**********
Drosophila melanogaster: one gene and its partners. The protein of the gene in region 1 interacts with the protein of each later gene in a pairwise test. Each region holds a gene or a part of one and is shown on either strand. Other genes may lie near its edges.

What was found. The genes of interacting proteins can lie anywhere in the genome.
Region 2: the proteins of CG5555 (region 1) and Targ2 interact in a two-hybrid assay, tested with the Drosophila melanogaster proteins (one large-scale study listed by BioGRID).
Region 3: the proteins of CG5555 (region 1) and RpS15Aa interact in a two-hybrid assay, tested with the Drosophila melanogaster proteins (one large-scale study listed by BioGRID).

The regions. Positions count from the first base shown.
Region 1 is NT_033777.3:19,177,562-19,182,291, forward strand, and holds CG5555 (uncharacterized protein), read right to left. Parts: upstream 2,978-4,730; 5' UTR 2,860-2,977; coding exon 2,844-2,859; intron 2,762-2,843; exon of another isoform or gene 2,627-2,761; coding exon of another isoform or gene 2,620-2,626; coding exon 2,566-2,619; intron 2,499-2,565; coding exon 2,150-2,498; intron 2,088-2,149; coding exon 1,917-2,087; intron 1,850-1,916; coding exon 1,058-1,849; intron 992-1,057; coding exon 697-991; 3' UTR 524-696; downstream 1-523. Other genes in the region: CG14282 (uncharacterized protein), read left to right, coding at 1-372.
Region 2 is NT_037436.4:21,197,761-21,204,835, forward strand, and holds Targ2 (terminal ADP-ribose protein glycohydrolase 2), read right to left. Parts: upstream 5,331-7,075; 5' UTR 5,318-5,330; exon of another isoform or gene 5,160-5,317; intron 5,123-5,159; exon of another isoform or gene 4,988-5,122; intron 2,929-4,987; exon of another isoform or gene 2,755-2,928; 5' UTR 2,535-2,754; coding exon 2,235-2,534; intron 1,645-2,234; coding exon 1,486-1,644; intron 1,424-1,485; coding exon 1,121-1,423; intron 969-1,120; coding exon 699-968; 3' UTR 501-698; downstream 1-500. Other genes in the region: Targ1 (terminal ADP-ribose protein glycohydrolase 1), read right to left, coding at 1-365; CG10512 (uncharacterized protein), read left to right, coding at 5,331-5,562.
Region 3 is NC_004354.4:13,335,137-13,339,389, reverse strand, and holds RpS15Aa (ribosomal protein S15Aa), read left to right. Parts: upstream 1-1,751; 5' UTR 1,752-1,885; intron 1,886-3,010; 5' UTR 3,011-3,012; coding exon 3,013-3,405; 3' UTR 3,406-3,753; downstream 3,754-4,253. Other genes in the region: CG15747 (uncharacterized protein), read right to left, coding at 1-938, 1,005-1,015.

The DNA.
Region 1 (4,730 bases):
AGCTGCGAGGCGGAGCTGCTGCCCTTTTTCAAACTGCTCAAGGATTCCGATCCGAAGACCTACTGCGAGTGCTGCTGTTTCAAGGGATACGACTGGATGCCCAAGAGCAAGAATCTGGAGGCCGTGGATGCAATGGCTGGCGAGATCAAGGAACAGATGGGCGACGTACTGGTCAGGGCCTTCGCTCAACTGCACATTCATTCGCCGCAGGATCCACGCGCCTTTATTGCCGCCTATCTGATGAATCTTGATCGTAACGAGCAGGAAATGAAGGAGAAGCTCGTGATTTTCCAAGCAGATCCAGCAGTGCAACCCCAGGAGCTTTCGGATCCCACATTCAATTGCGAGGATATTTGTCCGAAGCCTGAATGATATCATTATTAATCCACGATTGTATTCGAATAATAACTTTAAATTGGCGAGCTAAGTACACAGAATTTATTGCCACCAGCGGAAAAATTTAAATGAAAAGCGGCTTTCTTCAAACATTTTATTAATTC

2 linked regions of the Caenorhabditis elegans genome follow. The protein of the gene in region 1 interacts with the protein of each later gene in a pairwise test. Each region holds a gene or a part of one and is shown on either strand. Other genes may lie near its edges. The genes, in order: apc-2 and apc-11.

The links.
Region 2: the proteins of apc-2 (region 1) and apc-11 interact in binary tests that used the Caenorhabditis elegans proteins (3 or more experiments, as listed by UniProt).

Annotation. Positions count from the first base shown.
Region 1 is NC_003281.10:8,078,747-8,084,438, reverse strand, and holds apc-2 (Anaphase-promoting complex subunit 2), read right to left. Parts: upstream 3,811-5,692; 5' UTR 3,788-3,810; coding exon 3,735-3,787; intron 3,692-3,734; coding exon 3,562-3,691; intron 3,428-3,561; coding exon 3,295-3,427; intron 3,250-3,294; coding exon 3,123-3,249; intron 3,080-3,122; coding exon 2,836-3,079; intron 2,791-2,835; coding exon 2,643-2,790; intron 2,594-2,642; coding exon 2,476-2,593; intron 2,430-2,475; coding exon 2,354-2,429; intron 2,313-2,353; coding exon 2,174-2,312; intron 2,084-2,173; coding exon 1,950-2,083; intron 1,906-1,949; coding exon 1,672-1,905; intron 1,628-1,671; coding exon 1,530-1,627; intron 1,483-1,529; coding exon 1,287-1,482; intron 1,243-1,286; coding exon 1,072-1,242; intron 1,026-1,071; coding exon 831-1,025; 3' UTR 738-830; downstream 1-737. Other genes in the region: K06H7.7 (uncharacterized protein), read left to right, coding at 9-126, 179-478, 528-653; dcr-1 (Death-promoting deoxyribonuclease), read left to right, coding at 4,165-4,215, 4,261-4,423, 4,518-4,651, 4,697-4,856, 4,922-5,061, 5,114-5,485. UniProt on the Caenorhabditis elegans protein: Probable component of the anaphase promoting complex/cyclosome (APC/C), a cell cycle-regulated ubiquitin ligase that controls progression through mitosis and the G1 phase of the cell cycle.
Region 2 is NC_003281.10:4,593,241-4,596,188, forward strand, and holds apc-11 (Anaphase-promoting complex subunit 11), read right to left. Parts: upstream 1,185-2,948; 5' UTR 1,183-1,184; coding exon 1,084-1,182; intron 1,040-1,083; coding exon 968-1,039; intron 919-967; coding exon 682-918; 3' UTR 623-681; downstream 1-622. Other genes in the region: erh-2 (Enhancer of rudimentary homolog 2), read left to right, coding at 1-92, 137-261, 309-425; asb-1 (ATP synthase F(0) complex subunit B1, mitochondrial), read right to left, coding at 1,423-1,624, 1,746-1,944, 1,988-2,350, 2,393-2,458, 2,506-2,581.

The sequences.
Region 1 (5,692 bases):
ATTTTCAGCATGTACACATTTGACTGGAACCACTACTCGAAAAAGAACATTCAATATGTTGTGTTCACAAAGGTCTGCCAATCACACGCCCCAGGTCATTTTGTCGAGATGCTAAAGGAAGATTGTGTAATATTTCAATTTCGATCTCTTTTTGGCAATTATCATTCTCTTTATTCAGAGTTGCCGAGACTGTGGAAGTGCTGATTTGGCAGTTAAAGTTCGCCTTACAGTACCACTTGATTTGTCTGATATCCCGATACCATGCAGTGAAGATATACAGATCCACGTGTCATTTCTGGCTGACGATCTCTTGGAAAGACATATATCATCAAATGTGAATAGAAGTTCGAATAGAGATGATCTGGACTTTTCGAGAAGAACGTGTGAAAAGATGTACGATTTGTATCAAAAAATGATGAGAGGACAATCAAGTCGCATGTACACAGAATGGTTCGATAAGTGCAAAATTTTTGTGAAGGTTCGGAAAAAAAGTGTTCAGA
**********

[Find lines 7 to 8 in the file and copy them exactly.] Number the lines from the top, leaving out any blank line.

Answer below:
Region 2 is NT_037436.4:21,197,761-21,204,835, forward strand, and holds Targ2 (terminal ADP-ribose protein glycohydrolase 2), read right to left. Parts: upstream 5,331-7,075; 5' UTR 5,318-5,330; exon of another isoform or gene 5,160-5,317; intron 5,123-5,159; exon of another isoform or gene 4,988-5,122; intron 2,929-4,987; exon of another isoform or gene 2,755-2,928; 5' UTR 2,535-2,754; coding exon 2,235-2,534; intron 1,645-2,234; coding exon 1,486-1,644; intron 1,424-1,485; coding exon 1,121-1,423; intron 969-1,120; coding exon 699-968; 3' UTR 501-698; downstream 1-500. Other genes in the region: Targ1 (terminal ADP-ribose protein glycohydrolase 1), read right to left, coding at 1-365; CG10512 (uncharacterized protein), read left to right, coding at 5,331-5,562.
Region 3 is NC_004354.4:13,335,137-13,339,389, reverse strand, and holds RpS15Aa (ribosomal protein S15Aa), read left to right. Parts: upstream 1-1,751; 5' UTR 1,752-1,885; intron 1,886-3,010; 5' UTR 3,011-3,012; coding exon 3,013-3,405; 3' UTR 3,406-3,753; downstream 3,754-4,253. Other genes in the region: CG15747 (uncharacterized protein), read right to left, coding at 1-938, 1,005-1,015.